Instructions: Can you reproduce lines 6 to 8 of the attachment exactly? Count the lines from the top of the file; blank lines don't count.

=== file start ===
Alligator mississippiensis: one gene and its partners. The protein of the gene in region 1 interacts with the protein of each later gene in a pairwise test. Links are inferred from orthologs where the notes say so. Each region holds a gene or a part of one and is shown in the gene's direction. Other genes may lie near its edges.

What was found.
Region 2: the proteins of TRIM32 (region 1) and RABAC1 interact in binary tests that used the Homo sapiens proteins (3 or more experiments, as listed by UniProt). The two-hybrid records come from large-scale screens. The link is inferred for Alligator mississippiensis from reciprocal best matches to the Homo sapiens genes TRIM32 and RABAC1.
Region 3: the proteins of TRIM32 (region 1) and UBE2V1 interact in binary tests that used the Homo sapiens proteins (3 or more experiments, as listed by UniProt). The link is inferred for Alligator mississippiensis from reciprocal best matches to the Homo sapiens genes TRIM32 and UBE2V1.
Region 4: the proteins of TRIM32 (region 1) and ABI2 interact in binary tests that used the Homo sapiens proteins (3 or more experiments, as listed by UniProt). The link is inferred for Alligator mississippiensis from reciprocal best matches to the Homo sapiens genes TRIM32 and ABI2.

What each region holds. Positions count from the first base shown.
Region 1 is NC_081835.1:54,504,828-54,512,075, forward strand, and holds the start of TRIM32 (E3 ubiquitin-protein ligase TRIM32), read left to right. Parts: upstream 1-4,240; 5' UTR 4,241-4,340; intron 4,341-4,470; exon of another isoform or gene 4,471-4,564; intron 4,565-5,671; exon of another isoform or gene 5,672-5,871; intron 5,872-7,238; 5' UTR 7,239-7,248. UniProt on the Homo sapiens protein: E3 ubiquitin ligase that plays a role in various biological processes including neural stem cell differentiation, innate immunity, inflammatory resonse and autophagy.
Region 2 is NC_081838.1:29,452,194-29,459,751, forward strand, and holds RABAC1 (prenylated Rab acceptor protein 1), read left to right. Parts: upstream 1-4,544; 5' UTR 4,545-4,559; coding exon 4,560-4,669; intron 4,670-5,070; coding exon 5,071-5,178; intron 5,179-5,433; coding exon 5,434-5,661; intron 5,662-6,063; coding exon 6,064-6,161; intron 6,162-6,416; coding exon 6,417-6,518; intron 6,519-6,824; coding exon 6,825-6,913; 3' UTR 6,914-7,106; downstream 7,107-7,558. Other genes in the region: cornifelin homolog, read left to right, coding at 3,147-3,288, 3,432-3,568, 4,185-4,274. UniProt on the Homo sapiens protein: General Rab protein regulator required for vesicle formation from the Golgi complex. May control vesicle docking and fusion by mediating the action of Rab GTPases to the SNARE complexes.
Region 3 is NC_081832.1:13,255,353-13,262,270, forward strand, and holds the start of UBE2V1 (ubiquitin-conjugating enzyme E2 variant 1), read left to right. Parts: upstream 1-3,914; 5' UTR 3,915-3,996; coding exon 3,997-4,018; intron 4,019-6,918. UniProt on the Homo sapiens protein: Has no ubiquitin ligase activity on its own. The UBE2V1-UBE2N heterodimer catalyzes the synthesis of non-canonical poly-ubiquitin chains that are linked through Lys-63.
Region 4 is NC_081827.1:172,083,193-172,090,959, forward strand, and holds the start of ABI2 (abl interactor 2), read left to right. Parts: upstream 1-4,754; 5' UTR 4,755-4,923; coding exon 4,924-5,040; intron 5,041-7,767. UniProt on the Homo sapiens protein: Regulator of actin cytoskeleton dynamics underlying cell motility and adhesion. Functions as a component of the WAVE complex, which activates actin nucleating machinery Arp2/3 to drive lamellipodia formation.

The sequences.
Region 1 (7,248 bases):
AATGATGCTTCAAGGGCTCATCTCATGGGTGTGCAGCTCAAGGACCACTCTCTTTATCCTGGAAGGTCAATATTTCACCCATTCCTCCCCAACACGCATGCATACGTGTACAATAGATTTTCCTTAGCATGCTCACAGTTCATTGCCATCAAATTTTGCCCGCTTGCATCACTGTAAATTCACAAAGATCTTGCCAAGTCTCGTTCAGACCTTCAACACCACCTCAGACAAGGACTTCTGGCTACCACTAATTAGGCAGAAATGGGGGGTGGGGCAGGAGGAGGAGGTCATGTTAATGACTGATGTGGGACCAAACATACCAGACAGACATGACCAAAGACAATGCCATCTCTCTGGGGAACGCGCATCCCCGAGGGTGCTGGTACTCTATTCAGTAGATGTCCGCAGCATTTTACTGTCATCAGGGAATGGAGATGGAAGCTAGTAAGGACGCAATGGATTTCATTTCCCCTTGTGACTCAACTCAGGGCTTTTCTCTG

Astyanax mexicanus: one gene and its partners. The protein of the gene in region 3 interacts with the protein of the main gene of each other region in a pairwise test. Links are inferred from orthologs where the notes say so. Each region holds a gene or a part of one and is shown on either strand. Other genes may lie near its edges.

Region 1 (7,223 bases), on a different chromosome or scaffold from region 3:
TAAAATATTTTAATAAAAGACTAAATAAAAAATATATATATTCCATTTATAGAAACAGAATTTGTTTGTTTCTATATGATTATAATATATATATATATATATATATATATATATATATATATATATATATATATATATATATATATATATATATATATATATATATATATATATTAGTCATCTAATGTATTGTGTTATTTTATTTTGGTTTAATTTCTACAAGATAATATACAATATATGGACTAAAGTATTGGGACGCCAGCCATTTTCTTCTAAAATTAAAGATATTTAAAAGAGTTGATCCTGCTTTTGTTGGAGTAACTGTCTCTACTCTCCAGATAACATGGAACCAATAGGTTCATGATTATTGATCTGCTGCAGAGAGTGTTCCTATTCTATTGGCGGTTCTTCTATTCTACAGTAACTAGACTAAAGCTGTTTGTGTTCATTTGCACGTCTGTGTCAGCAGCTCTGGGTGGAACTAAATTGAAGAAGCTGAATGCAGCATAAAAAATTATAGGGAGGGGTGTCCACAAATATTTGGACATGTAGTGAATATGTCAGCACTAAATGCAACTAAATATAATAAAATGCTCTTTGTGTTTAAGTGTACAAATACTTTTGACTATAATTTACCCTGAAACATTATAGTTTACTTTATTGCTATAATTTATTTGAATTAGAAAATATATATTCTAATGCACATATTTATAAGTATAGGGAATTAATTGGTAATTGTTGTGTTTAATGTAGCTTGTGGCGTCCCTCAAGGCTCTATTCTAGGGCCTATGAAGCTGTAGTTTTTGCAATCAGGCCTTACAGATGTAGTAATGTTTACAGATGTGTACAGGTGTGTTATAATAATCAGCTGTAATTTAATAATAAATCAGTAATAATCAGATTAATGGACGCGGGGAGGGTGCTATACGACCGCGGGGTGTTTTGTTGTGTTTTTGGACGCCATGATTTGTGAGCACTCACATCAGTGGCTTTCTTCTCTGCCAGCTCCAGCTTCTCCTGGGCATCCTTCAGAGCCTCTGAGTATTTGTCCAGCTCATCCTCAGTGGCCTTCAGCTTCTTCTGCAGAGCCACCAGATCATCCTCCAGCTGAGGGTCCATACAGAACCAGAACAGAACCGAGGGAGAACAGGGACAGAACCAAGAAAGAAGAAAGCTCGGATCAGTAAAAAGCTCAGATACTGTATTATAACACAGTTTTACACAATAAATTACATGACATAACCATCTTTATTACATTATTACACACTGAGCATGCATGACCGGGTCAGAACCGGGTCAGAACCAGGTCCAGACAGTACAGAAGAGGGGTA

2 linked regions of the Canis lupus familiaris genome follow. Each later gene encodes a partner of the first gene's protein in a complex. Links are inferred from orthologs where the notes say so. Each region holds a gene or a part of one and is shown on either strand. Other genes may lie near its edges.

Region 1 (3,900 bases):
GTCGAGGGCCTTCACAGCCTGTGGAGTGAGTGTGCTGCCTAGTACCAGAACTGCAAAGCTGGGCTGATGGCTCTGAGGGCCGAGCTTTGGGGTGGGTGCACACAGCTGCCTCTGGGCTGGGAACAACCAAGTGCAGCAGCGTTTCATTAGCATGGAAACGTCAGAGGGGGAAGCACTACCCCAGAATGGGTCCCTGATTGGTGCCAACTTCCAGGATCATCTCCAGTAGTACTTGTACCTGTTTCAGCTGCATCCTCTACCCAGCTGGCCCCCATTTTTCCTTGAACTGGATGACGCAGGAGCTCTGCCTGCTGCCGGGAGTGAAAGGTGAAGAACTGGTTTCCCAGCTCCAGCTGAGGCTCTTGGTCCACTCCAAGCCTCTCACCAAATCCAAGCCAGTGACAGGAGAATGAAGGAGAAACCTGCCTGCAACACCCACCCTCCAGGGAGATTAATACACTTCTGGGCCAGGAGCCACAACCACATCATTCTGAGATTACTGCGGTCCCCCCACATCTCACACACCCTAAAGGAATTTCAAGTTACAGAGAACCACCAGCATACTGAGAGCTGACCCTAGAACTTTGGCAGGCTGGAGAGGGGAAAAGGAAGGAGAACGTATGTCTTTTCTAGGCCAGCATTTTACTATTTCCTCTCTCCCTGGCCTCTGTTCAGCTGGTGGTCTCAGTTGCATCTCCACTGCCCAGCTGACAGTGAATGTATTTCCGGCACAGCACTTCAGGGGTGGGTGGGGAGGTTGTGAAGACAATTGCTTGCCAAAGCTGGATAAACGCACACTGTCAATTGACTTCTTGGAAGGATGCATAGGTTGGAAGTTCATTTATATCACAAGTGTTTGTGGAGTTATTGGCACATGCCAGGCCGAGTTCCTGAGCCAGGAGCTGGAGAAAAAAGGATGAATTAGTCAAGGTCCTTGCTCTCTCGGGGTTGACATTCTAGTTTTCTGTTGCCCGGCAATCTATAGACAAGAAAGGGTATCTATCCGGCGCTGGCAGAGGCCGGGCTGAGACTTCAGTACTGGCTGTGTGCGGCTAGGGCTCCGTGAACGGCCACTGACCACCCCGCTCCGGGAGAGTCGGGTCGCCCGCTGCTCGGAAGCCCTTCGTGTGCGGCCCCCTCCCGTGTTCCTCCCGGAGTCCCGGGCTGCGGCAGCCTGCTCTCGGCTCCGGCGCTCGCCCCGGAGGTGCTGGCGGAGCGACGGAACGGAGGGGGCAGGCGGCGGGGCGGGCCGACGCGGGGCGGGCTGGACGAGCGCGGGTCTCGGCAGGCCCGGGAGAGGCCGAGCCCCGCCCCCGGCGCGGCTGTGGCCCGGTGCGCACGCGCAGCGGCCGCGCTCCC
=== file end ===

What each region holds. Positions count from the first base shown.
Region 1 is NC_081835.1:54,504,828-54,512,075, forward strand, and holds the start of TRIM32 (E3 ubiquitin-protein ligase TRIM32), read left to right. Parts: upstream 1-4,240; 5' UTR 4,241-4,340; intron 4,341-4,470; exon of another isoform or gene 4,471-4,564; intron 4,565-5,671; exon of another isoform or gene 5,672-5,871; intron 5,872-7,238; 5' UTR 7,239-7,248. UniProt on the Homo sapiens protein: E3 ubiquitin ligase that plays a role in various biological processes including neural stem cell differentiation, innate immunity, inflammatory resonse and autophagy.
Region 2 is NC_081838.1:29,452,194-29,459,751, forward strand, and holds RABAC1 (prenylated Rab acceptor protein 1), read left to right. Parts: upstream 1-4,544; 5' UTR 4,545-4,559; coding exon 4,560-4,669; intron 4,670-5,070; coding exon 5,071-5,178; intron 5,179-5,433; coding exon 5,434-5,661; intron 5,662-6,063; coding exon 6,064-6,161; intron 6,162-6,416; coding exon 6,417-6,518; intron 6,519-6,824; coding exon 6,825-6,913; 3' UTR 6,914-7,106; downstream 7,107-7,558. Other genes in the region: cornifelin homolog, read left to right, coding at 3,147-3,288, 3,432-3,568, 4,185-4,274. UniProt on the Homo sapiens protein: General Rab protein regulator required for vesicle formation from the Golgi complex. May control vesicle docking and fusion by mediating the action of Rab GTPases to the SNARE complexes.